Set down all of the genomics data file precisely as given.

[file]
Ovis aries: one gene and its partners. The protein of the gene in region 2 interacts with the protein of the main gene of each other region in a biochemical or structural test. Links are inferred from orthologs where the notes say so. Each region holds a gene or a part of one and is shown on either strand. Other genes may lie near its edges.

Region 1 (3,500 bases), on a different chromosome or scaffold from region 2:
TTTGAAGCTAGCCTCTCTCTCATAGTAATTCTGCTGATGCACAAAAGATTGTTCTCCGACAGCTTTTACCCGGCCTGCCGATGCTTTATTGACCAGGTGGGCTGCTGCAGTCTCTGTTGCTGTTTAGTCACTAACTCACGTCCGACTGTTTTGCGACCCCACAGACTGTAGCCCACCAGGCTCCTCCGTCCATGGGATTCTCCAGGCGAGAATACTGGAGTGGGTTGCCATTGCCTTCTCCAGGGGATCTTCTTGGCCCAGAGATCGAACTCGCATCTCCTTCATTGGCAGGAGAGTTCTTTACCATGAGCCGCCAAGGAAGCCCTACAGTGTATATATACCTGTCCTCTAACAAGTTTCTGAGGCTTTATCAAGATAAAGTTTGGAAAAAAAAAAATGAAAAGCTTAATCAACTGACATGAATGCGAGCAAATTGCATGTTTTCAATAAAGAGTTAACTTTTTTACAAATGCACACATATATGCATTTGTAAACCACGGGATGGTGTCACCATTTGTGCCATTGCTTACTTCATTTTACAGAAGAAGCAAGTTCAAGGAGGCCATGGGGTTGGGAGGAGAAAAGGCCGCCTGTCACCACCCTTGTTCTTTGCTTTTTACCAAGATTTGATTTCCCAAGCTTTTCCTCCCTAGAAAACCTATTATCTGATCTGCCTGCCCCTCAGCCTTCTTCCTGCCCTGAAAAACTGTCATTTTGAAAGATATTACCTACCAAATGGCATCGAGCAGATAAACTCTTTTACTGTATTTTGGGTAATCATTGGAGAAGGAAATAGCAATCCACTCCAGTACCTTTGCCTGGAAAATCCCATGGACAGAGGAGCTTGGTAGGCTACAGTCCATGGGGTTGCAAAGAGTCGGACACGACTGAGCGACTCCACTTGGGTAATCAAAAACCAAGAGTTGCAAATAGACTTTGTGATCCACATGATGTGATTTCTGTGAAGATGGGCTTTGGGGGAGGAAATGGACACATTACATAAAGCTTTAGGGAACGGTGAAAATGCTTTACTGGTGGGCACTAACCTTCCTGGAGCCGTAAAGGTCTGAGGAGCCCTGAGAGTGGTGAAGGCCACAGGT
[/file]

Ovis aries: one gene and its partners. The protein of the gene in region 2 interacts with the protein of the main gene of each other region in a biochemical or structural test. Links are inferred from orthologs where the notes say so. Each region holds a gene or a part of one and is shown on either strand. Other genes may lie near its edges.

Region 1 (3,500 bases), on a different chromosome or scaffold from region 2:
TTTGAAGCTAGCCTCTCTCTCATAGTAATTCTGCTGATGCACAAAAGATTGTTCTCCGACAGCTTTTACCCGGCCTGCCGATGCTTTATTGACCAGGTGGGCTGCTGCAGTCTCTGTTGCTGTTTAGTCACTAACTCACGTCCGACTGTTTTGCGACCCCACAGACTGTAGCCCACCAGGCTCCTCCGTCCATGGGATTCTCCAGGCGAGAATACTGGAGTGGGTTGCCATTGCCTTCTCCAGGGGATCTTCTTGGCCCAGAGATCGAACTCGCATCTCCTTCATTGGCAGGAGAGTTCTTTACCATGAGCCGCCAAGGAAGCCCTACAGTGTATATATACCTGTCCTCTAACAAGTTTCTGAGGCTTTATCAAGATAAAGTTTGGAAAAAAAAAAATGAAAAGCTTAATCAACTGACATGAATGCGAGCAAATTGCATGTTTTCAATAAAGAGTTAACTTTTTTACAAATGCACACATATATGCATTTGTAAACCACGGGATGGTGTCACCATTTGTGCCATTGCTTACTTCATTTTACAGAAGAAGCAAGTTCAAGGAGGCCATGGGGTTGGGAGGAGAAAAGGCCGCCTGTCACCACCCTTGTTCTTTGCTTTTTACCAAGATTTGATTTCCCAAGCTTTTCCTCCCTAGAAAACCTATTATCTGATCTGCCTGCCCCTCAGCCTTCTTCCTGCCCTGAAAAACTGTCATTTTGAAAGATATTACCTACCAAATGGCATCGAGCAGATAAACTCTTTTACTGTATTTTGGGTAATCATTGGAGAAGGAAATAGCAATCCACTCCAGTACCTTTGCCTGGAAAATCCCATGGACAGAGGAGCTTGGTAGGCTACAGTCCATGGGGTTGCAAAGAGTCGGACACGACTGAGCGACTCCACTTGGGTAATCAAAAACCAAGAGTTGCAAATAGACTTTGTGATCCACATGATGTGATTTCTGTGAAGATGGGCTTTGGGGGAGGAAATGGACACATTACATAAAGCTTTAGGGAACGGTGAAAATGCTTTACTGGTGGGCACTAACCTTCCTGGAGCCGTAAAGGTCTGAGGAGCCCTGAGAGTGGTGAAGGCCACAGGT